Overall, I do think there’s a feeling in the industry that the time is right. It’s in everyone’s interests to ensure the sector is well managed and that the safety and good reputation of adventure activities in Ireland is upheld. There are definitely a small number of operators out there at the minute who aren’t operating to acceptable safety standards, and that’s a concern. We all know that the fall-out of an incident or fatality would have serious knock-on effect on the reputation of the adventure activities sector in Ireland, and damaging consequences for the industry as well as any individuals involved.
Do you think that the Adventure Activities Registration Scheme will help or hinder operators?
In my experience, many adventure activity providers just don’t know which legislation they need to comply with from a health and safety perspective. They don’t know what they need to be doing on a day-to-day basis to comply with the law. Whether that’s record keeping, equipment inspections, risk assessments…Having a clear set of safety standards to comply with would remove a lot of the confusion that operators currently face.
Just as importantly, by ensuring operators understand what’s required of them to be compliant, regulation would reduce the risk which providers are currently exposing themselves to. Without having an adequate safety management system in place, business owners really could face very serious consequences should an incident happen at their centre. Dealing with investigations, prosecutions and fines often comes at a high personal and financial cost and pose a risk to the continued operation of the business. I’m very much in favour of regulation and think it will help secure the good reputation of adventure activities in Ireland.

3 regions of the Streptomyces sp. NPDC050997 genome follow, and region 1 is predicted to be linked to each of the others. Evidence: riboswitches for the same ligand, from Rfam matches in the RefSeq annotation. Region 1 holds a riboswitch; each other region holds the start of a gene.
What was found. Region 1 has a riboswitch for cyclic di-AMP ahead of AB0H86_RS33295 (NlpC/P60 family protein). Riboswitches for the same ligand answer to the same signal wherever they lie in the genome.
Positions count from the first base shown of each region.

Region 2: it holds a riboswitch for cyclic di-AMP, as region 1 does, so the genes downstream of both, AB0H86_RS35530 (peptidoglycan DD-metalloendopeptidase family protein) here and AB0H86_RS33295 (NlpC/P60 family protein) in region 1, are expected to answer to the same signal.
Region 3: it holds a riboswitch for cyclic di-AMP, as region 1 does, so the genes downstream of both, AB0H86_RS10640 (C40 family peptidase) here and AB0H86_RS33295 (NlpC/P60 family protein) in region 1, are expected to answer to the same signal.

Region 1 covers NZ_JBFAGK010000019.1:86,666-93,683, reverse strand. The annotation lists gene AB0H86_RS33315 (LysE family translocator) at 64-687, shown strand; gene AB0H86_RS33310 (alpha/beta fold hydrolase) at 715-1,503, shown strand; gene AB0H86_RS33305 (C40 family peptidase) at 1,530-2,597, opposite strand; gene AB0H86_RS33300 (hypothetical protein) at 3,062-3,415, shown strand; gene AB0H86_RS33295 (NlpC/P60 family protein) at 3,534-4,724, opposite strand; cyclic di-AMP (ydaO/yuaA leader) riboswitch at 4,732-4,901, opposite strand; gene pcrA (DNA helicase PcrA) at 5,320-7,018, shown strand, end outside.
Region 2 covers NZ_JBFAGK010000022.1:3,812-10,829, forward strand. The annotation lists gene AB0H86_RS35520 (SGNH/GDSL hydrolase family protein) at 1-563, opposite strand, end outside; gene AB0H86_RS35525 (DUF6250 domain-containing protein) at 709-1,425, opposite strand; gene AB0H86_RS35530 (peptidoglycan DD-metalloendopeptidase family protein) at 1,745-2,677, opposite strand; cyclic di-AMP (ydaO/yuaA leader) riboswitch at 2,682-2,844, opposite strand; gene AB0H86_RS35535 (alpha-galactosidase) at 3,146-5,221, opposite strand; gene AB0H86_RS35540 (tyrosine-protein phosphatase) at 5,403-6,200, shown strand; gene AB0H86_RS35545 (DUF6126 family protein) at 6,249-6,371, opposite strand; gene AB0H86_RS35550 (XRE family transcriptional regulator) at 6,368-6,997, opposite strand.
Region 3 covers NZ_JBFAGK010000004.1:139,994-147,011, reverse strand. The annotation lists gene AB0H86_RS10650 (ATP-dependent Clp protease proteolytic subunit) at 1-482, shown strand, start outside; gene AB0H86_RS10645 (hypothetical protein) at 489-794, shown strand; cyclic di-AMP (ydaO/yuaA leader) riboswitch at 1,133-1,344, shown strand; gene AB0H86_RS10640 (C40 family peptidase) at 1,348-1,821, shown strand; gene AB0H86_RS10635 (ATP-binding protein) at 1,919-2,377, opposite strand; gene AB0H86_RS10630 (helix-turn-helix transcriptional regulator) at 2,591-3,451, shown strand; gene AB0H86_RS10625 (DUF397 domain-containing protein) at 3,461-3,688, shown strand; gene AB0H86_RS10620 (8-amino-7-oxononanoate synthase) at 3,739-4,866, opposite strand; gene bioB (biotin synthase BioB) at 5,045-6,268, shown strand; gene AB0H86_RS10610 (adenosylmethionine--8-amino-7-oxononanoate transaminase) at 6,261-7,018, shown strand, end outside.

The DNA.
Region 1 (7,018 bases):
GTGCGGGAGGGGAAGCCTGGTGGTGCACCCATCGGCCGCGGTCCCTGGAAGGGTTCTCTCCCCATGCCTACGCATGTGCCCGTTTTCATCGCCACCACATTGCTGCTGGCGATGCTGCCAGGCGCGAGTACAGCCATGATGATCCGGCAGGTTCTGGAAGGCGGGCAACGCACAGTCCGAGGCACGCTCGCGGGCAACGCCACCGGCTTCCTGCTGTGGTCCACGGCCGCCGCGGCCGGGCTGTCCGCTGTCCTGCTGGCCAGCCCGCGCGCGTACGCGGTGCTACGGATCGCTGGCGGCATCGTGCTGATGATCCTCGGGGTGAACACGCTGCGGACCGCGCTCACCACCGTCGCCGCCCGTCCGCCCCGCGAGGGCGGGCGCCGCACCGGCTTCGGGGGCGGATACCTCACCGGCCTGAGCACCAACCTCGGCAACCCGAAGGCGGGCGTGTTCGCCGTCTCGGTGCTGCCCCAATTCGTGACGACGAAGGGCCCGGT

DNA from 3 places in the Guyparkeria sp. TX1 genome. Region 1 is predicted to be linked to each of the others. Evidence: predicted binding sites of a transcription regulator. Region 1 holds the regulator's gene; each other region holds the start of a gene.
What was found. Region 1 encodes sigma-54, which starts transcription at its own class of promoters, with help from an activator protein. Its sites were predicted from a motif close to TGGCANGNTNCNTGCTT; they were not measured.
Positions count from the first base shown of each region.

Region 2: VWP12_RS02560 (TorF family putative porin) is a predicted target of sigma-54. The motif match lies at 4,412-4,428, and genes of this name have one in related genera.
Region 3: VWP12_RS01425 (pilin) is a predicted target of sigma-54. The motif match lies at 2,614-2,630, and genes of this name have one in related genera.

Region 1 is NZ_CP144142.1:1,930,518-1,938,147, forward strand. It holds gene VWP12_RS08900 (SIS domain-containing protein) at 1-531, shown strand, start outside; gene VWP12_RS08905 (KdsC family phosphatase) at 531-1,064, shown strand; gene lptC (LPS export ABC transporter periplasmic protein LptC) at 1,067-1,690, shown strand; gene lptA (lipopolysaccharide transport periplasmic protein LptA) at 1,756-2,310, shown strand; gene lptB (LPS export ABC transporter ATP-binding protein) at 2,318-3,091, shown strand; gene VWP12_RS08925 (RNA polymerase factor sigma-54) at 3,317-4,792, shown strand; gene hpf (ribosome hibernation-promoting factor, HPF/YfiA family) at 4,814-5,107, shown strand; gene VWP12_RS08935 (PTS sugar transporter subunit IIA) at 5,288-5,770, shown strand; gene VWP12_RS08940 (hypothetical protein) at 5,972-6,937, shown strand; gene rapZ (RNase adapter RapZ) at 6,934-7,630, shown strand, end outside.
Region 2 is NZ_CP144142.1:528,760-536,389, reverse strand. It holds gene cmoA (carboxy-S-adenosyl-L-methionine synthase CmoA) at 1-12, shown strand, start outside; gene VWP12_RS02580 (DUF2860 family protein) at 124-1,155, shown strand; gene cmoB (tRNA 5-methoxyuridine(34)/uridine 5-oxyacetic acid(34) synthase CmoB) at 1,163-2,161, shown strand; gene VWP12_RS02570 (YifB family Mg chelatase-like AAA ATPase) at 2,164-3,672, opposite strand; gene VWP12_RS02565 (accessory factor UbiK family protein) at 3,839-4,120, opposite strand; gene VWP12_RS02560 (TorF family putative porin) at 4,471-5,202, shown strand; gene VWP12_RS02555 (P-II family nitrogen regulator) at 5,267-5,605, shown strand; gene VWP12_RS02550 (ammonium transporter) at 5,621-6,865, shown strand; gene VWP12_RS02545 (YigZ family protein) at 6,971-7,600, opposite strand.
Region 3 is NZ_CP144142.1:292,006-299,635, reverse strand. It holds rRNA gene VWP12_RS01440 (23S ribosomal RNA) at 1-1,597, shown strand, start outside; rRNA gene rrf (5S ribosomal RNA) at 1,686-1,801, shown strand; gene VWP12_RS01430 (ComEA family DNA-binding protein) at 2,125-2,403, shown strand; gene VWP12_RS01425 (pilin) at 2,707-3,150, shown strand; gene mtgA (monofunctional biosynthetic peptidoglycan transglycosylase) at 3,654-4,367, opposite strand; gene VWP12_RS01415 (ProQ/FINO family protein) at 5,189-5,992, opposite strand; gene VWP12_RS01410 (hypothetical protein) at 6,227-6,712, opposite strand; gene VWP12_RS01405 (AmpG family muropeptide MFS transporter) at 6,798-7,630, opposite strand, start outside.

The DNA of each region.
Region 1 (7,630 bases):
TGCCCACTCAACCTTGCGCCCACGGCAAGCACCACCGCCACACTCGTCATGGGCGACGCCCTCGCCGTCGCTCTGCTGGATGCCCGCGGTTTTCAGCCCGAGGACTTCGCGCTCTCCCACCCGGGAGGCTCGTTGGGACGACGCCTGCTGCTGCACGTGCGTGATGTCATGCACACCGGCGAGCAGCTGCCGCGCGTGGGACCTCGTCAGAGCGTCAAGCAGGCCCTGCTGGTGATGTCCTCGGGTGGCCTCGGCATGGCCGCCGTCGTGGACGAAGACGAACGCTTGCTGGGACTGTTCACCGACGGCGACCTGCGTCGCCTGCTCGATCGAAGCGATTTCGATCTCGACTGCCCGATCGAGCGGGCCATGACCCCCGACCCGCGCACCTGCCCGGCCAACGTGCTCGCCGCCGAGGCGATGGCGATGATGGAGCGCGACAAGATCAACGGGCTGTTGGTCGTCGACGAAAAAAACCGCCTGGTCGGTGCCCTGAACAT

What are some of the key areas that the proposed scheme is looking to address?
The first key issue is the lack of agreed standards and regulation for high ropes courses. There are new courses opening more or less every week here in Ireland, and there are no agreed national standards to ensure training and inspection of instructors, equipment and courses is carried out to agreed standards. This is actually the same situation in the UK, although industry bodies do exist to represent and improve standards in the sector. The proposed scheme for Ireland will cover high ropes courses and this sector will have to demonstrate competency, including for instructor qualifications and training, and in all other areas as defined in the national safety standards.